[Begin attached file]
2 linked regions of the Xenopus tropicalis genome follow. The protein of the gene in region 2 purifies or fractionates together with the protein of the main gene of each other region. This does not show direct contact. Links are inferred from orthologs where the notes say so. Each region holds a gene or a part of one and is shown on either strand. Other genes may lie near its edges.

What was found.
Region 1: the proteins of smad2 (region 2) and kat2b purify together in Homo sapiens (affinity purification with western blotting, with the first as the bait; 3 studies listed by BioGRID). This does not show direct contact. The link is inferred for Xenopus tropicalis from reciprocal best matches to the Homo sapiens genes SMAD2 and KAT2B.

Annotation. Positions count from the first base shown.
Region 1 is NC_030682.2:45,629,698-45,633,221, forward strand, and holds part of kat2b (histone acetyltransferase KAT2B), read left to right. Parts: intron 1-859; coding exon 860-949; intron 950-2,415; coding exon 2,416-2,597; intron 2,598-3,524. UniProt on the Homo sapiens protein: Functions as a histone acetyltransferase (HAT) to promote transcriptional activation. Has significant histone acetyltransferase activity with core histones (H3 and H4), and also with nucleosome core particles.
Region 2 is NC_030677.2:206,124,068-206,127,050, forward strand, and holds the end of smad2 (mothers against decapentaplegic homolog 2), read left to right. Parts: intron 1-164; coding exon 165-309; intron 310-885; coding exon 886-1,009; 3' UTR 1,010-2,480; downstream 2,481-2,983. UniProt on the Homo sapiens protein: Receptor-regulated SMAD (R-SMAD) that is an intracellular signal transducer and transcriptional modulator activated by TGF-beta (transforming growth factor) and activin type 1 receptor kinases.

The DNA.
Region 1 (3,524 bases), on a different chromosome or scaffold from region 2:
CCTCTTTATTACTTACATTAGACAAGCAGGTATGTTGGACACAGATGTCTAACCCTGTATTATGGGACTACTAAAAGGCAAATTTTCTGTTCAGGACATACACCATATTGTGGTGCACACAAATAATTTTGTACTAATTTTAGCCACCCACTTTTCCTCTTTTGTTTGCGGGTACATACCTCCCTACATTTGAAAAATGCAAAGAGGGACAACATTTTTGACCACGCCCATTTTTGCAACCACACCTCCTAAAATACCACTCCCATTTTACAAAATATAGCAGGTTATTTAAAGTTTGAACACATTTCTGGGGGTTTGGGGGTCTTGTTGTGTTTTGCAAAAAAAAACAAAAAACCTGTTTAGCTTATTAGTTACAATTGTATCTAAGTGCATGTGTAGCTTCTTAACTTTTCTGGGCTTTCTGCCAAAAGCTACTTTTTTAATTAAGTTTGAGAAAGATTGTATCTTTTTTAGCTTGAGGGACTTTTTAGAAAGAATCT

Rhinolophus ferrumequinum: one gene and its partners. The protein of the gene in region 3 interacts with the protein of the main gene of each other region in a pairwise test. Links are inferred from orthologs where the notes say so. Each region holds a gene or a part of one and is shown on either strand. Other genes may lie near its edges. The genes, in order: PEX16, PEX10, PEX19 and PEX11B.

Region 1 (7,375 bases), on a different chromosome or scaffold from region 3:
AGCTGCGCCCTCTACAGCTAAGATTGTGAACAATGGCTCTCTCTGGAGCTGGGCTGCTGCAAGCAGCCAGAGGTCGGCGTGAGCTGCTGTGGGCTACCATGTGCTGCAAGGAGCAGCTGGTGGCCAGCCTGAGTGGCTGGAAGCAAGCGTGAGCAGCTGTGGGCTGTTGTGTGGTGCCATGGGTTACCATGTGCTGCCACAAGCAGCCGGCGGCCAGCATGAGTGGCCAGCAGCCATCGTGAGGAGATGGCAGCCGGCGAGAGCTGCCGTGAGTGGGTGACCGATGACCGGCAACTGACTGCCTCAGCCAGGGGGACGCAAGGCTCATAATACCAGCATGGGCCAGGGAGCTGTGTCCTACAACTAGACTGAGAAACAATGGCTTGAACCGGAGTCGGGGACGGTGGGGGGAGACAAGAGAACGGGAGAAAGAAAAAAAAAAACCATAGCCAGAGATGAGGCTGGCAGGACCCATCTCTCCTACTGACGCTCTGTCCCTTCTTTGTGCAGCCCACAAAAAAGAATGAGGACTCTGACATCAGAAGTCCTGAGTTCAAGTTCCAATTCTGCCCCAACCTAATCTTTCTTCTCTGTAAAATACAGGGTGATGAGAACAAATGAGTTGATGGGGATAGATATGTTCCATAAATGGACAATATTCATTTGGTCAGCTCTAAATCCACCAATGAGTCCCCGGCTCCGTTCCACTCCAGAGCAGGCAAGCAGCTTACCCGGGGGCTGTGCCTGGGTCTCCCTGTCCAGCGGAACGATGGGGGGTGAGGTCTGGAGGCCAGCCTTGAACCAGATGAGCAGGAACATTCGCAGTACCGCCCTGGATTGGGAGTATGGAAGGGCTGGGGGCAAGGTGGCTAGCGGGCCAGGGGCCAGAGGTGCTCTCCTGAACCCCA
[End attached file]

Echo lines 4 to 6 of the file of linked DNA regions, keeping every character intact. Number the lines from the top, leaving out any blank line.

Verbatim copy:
Annotation. Positions count from the first base shown.
Region 1 is NC_030682.2:45,629,698-45,633,221, forward strand, and holds part of kat2b (histone acetyltransferase KAT2B), read left to right. Parts: intron 1-859; coding exon 860-949; intron 950-2,415; coding exon 2,416-2,597; intron 2,598-3,524. UniProt on the Homo sapiens protein: Functions as a histone acetyltransferase (HAT) to promote transcriptional activation. Has significant histone acetyltransferase activity with core histones (H3 and H4), and also with nucleosome core particles.
Region 2 is NC_030677.2:206,124,068-206,127,050, forward strand, and holds the end of smad2 (mothers against decapentaplegic homolog 2), read left to right. Parts: intron 1-164; coding exon 165-309; intron 310-885; coding exon 886-1,009; 3' UTR 1,010-2,480; downstream 2,481-2,983. UniProt on the Homo sapiens protein: Receptor-regulated SMAD (R-SMAD) that is an intracellular signal transducer and transcriptional modulator activated by TGF-beta (transforming growth factor) and activin type 1 receptor kinases.